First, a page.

Optimising Battery Designs With Supercapacitors | Avnet Abacus

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Optimising battery designs with supercapacitors

The role of the battery in product design has become increasingly important. In fact, you could say it has provoked a change in design methodology, albeit with a bit of help from legislative bodies. In the past, size, cost and performance were the three main metrics that had to be balanced in every design. Now, there is an increasing demand for all three to be optimised and, in addition, for the device to be as energy efficient as possible.

In some cases, energy efficiency, in the form of battery life, is the most important overall factor in a design, such as in the case of mobile phones. But, portable mobile devices are not the only technology that relies on battery power. They are used heavily in many other areas, including electric vehicles (EV), power generation and distribution, and power back-up systems such as uninterruptible power supplies (UPS).

In particular, transportation relies heavily on batteries, and this dependence is set to become more important in the future as EVs become more prevalent. EVs are important in the context of climate change. Transportation accounts for 23% of the current global energy-related greenhouse gas emissions and is growing faster than any other energy end-use sector according to the Lima-Paris Action Agenda.

Although the great majority of vehicle journeys are short, many drivers prefer to have the assurance that a longer range brings. Battery anxiety is just as much of a problem for EVs as it is for mobile phones. The main ways of extending EV range are building better batteries, making the vehicle lighter and producing a more efficient electrical drivetrain. Engineers are working hard to solve all three of these issues, but there may be an easy way to make the vehicles lighter, without affecting the performance.

In EVs, the battery is not a single entity. In fact, in the Tesla Model S, the battery is made up of 7,104, 18650-sized, Li-ion battery cells. The cells are connected, both in series to give higher voltages, and parallel to provide power. There are 16 modules in total in the pack: each module contains six groups of 74 cells wired in parallel. The six groups are then wired in series within the module. The battery pack itself weighs 540 kg. Lightening the battery load would give the vehicle range a boost. However, removing batteries would either lose capacity or torque, unless there was a way to replace the missing capacity.

Often in EVs, the power allocation is higher than it needs to be to cope with times of high power demand. If there was another way to provide that excess power, then the battery could be specified to a figure that was closer to normal operation, either reducing the number of individual number of batteries and making the EV lighter, or using the batteries to provide extra capacity for the EV. Either way, the range of the EV would be extended. Supercapacitors are a relatively new type of component that could offer a reduction on weight without affecting performance.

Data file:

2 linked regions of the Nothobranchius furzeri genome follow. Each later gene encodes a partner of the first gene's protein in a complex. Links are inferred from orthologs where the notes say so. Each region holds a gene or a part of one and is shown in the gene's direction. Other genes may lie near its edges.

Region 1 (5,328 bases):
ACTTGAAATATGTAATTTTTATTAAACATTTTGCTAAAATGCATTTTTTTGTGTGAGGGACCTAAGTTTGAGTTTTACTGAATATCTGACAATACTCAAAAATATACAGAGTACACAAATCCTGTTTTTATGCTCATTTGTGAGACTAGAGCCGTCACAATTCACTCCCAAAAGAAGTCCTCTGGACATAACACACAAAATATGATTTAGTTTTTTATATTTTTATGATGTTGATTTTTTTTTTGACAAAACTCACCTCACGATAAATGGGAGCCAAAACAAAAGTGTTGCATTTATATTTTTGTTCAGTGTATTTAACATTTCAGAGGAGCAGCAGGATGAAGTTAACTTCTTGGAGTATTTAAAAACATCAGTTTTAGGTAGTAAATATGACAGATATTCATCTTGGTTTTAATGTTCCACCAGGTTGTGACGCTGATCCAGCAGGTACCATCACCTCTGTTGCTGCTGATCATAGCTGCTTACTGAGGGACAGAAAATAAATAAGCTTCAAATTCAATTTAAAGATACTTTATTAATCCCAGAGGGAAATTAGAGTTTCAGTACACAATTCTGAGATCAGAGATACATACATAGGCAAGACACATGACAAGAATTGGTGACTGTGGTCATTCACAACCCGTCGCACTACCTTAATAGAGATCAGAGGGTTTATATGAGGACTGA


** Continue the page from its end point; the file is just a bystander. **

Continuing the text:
Supercapacitors are components that have a much higher capacitance than normal capacitors, and can therefore hold a much higher charge than electrolytic capacitors – up to 100 times more energy by mass. Electrically, they offer attributes of both electrolytic capacitors, and rechargeable batteries. If they are used beside the normal EV battery, it would be possible to charge them between times of high power demand, and discharge them when the power is required, such as when the vehicle is pulling away from a stop sign. Supercapacitors are superior to batteries in charge and discharge rate, and they have also a higher charge/discharge cycle, making them ideal for the role. They are also more environmentally friendly than batteries, using less harmful chemicals in manufacture and operation, and therefore don’t need the same disposal precautions at the end of their operational lives.

Removing the battery from high stress situations also improves the safety of the system, and extends the operational lifetime of the battery. Safety is one area that cannot be neglected when discussing batteries. Battery failure can be catastrophic for a product; the Samsung Galaxy Note 7 is a good example. EVs are not exempt from this danger; a Smart for Two EV recently caught fire while charging in Essex, UK, destroying the vehicle and damaging property.

TE Connectivity platinum temperature sensors  enable precision in extreme temperature environments Avnet Abacus

TE Connectivity's range of Platinum temperature sensors